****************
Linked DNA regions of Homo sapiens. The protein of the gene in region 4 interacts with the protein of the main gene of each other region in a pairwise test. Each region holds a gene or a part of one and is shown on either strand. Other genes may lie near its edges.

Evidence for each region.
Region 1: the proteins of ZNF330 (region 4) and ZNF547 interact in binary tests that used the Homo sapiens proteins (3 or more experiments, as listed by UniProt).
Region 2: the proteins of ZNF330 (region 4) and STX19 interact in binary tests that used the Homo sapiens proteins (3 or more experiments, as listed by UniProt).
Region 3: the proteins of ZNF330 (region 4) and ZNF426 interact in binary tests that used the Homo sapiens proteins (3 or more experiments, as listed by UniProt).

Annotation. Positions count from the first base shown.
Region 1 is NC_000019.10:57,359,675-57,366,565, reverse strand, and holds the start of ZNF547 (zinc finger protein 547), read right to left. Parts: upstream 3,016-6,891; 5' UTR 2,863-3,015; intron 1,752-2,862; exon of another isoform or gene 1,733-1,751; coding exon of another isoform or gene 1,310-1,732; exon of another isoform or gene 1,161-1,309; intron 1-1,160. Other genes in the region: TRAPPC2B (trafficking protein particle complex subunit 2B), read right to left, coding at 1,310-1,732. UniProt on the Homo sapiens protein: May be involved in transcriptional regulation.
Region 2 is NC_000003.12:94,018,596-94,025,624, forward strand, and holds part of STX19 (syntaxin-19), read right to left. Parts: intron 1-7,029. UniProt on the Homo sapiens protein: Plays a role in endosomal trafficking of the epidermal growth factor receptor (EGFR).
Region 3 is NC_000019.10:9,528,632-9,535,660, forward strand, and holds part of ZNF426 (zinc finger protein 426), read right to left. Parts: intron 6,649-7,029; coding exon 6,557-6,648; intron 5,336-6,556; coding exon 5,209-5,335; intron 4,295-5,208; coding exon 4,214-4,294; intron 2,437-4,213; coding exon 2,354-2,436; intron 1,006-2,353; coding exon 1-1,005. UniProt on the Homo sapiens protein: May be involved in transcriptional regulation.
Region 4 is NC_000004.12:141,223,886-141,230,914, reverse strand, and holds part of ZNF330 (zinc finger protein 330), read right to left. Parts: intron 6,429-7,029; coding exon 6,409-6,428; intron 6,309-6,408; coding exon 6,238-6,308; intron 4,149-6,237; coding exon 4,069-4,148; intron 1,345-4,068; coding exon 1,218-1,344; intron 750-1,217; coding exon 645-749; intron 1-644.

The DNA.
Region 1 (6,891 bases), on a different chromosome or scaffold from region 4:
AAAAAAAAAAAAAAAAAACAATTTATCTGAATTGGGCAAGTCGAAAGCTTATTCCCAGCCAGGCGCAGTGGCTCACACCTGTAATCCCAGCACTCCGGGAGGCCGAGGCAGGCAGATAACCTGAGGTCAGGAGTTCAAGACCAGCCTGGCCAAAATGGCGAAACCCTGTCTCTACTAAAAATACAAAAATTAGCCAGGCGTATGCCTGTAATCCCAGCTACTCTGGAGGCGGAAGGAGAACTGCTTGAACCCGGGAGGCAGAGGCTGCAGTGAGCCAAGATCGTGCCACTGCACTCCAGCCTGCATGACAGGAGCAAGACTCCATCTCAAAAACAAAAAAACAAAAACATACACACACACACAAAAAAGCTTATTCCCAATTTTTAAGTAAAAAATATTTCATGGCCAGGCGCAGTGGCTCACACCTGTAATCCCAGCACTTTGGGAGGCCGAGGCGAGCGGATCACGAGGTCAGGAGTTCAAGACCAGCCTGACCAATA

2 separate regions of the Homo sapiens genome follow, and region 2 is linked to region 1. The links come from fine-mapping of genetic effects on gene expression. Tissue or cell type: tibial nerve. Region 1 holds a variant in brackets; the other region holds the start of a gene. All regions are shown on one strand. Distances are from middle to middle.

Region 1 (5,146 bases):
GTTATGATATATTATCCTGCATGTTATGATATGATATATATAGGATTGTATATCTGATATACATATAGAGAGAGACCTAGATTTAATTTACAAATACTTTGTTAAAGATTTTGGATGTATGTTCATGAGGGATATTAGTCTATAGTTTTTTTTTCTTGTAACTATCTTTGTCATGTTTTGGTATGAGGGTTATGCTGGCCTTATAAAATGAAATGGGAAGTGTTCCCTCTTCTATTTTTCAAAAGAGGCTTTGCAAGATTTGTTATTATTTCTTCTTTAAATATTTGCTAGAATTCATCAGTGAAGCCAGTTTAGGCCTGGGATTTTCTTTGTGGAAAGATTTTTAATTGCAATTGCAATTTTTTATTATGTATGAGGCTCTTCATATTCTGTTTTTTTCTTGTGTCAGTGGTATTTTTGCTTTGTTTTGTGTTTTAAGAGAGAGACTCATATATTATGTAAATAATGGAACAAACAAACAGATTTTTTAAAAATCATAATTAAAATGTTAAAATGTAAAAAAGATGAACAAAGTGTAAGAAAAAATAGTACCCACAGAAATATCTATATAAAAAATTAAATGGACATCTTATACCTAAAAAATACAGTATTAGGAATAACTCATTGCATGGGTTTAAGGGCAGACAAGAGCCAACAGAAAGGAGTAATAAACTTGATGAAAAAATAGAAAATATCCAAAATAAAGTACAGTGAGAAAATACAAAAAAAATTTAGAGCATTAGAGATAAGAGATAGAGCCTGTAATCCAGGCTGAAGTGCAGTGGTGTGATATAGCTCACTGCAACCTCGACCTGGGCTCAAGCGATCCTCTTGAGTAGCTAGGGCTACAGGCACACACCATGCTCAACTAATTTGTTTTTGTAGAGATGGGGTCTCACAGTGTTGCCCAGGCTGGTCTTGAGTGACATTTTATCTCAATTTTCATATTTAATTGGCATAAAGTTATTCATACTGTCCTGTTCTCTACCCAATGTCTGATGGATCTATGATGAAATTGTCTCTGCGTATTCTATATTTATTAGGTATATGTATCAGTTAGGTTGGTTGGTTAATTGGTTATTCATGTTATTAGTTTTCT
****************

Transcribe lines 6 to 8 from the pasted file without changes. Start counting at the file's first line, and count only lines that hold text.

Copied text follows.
Annotation. Positions count from the first base shown.
Region 1 is NC_000019.10:57,359,675-57,366,565, reverse strand, and holds the start of ZNF547 (zinc finger protein 547), read right to left. Parts: upstream 3,016-6,891; 5' UTR 2,863-3,015; intron 1,752-2,862; exon of another isoform or gene 1,733-1,751; coding exon of another isoform or gene 1,310-1,732; exon of another isoform or gene 1,161-1,309; intron 1-1,160. Other genes in the region: TRAPPC2B (trafficking protein particle complex subunit 2B), read right to left, coding at 1,310-1,732. UniProt on the Homo sapiens protein: May be involved in transcriptional regulation.
Region 2 is NC_000003.12:94,018,596-94,025,624, forward strand, and holds part of STX19 (syntaxin-19), read right to left. Parts: intron 1-7,029. UniProt on the Homo sapiens protein: Plays a role in endosomal trafficking of the epidermal growth factor receptor (EGFR).